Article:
I do believe that the U.K. over the years has given up a tremendous amount of sovereignty. The bureaucratic nature of the E.U., the different levels of government, the fact that court decisions in the U.K. can be appealed to a higher level of court in Europe, those are all things I don't think Canadians would ever accept for ourselves.
I was born in Paris in the mid-1960s, and by the time I was 12 I had started going to the movies by myself. Most of the movies of that period never appealed to me. I didn't like the 'naturalism,' the sad or the 'down-to-earth' characters. What I wanted from film was fantasy, dreams, funny situations, extravagant decor - and beautiful women.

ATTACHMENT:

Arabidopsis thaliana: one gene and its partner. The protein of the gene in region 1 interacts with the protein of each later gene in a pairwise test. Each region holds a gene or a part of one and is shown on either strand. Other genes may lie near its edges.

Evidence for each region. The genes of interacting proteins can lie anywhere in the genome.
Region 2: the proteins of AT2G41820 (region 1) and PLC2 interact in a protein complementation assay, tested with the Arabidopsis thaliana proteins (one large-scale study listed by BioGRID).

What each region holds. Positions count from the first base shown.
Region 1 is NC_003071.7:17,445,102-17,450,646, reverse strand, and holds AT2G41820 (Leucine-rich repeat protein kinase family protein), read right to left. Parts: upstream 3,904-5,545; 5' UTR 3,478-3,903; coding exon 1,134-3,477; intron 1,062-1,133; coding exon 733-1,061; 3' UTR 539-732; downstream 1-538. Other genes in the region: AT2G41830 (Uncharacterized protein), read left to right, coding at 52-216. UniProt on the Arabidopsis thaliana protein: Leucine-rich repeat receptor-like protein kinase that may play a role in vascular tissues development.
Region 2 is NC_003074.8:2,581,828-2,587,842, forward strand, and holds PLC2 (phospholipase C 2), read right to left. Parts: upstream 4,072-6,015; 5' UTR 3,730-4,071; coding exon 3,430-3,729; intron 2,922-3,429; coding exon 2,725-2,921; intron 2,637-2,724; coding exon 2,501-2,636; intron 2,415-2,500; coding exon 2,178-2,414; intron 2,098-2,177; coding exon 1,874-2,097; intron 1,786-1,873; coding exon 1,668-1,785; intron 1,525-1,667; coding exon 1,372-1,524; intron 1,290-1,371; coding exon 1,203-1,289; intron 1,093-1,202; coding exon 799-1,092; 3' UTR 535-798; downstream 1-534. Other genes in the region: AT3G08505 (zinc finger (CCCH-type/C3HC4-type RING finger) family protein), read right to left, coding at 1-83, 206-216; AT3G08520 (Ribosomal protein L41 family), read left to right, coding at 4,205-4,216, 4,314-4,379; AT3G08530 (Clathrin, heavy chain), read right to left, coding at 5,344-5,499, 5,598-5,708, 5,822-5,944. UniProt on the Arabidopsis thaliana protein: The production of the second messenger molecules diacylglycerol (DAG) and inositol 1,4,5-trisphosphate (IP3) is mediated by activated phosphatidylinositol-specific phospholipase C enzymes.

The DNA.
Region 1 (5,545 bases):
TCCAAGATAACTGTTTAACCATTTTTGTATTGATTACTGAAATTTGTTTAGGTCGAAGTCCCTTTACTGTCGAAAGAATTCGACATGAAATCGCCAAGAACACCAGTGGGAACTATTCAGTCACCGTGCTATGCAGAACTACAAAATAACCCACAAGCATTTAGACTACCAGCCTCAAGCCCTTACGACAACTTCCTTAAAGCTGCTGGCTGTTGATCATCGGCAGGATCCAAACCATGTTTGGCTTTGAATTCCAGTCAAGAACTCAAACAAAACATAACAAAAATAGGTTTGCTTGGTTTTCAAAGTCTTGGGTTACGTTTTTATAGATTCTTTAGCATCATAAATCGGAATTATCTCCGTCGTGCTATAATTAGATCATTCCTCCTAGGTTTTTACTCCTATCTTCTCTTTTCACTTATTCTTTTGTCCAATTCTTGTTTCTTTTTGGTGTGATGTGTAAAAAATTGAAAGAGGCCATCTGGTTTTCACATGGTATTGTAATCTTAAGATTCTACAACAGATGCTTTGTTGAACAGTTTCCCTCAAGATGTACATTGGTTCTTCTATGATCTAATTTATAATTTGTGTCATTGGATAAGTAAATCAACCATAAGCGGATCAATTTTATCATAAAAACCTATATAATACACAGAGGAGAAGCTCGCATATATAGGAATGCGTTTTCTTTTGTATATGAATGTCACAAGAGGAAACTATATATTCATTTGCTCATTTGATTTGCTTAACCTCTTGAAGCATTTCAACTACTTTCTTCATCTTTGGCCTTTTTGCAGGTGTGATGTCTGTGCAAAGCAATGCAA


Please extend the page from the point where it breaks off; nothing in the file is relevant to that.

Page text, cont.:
In the case of Yugoslavia v. NATO, one of the charges was genocide. The U.S. appealed to the court, saying that, by law, the United States is immune to the charge of genocide, self-immunized, and the court accepted that, so the case proceeded against the other NATO powers, but not against the United States.
Originally, I thought the story of the Alamo was all these men defending their liberty when they could have left, knowing they were going to die. That's without a doubt what appealed to me, the romance and the nobility. But, as in life, the more you dig the more you find out that things weren't quite like that.